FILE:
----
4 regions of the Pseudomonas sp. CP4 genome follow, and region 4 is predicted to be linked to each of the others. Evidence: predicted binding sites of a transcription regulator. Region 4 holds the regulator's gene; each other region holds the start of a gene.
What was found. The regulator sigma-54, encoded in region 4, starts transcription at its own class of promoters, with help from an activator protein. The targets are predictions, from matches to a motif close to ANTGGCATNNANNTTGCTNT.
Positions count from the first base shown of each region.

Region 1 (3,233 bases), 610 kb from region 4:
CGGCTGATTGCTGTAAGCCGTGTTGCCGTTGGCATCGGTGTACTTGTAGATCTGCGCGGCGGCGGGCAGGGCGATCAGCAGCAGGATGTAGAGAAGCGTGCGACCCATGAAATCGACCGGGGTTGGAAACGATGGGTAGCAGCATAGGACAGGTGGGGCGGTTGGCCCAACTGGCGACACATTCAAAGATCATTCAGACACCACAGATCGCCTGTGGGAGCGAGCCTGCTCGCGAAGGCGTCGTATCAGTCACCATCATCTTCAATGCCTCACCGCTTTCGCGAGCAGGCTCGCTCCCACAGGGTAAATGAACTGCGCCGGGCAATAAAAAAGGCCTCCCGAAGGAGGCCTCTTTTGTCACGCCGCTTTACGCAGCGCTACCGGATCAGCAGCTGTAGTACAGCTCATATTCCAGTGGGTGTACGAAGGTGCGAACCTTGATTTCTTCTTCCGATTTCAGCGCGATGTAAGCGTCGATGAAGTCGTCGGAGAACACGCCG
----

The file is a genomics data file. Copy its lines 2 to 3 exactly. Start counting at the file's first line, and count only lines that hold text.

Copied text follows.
What was found. The regulator sigma-54, encoded in region 4, starts transcription at its own class of promoters, with help from an activator protein. The targets are predictions, from matches to a motif close to ANTGGCATNNANNTTGCTNT.
Positions count from the first base shown of each region.